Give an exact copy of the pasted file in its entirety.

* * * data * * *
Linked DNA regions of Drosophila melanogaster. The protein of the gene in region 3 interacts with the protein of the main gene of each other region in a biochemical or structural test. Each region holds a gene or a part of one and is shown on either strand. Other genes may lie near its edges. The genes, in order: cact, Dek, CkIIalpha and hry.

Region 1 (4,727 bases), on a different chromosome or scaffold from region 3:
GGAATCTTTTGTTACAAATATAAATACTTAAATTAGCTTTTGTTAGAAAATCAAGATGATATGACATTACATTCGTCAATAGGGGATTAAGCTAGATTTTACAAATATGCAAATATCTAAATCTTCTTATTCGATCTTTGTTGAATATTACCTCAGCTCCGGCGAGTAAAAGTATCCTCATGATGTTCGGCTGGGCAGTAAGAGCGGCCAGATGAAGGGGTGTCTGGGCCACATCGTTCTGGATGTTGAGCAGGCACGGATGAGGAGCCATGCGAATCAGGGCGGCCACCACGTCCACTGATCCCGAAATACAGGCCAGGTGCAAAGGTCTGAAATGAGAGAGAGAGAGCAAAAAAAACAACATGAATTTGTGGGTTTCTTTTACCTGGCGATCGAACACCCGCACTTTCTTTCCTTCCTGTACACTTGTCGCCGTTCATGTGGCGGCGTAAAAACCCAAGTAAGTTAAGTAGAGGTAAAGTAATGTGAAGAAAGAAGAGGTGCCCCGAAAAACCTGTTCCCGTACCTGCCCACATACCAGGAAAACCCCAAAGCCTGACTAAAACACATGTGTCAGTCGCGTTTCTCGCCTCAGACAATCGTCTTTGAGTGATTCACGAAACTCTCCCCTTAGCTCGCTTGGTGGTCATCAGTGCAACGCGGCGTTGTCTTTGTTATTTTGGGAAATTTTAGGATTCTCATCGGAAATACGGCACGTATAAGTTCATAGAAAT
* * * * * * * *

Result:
Linked DNA regions of Drosophila melanogaster. The protein of the gene in region 3 interacts with the protein of the main gene of each other region in a biochemical or structural test. Each region holds a gene or a part of one and is shown on either strand. Other genes may lie near its edges. The genes, in order: cact, Dek, CkIIalpha and hry.

Region 1 (4,727 bases), on a different chromosome or scaffold from region 3:
GGAATCTTTTGTTACAAATATAAATACTTAAATTAGCTTTTGTTAGAAAATCAAGATGATATGACATTACATTCGTCAATAGGGGATTAAGCTAGATTTTACAAATATGCAAATATCTAAATCTTCTTATTCGATCTTTGTTGAATATTACCTCAGCTCCGGCGAGTAAAAGTATCCTCATGATGTTCGGCTGGGCAGTAAGAGCGGCCAGATGAAGGGGTGTCTGGGCCACATCGTTCTGGATGTTGAGCAGGCACGGATGAGGAGCCATGCGAATCAGGGCGGCCACCACGTCCACTGATCCCGAAATACAGGCCAGGTGCAAAGGTCTGAAATGAGAGAGAGAGAGCAAAAAAAACAACATGAATTTGTGGGTTTCTTTTACCTGGCGATCGAACACCCGCACTTTCTTTCCTTCCTGTACACTTGTCGCCGTTCATGTGGCGGCGTAAAAACCCAAGTAAGTTAAGTAGAGGTAAAGTAATGTGAAGAAAGAAGAGGTGCCCCGAAAAACCTGTTCCCGTACCTGCCCACATACCAGGAAAACCCCAAAGCCTGACTAAAACACATGTGTCAGTCGCGTTTCTCGCCTCAGACAATCGTCTTTGAGTGATTCACGAAACTCTCCCCTTAGCTCGCTTGGTGGTCATCAGTGCAACGCGGCGTTGTCTTTGTTATTTTGGGAAATTTTAGGATTCTCATCGGAAATACGGCACGTATAAGTTCATAGAAAT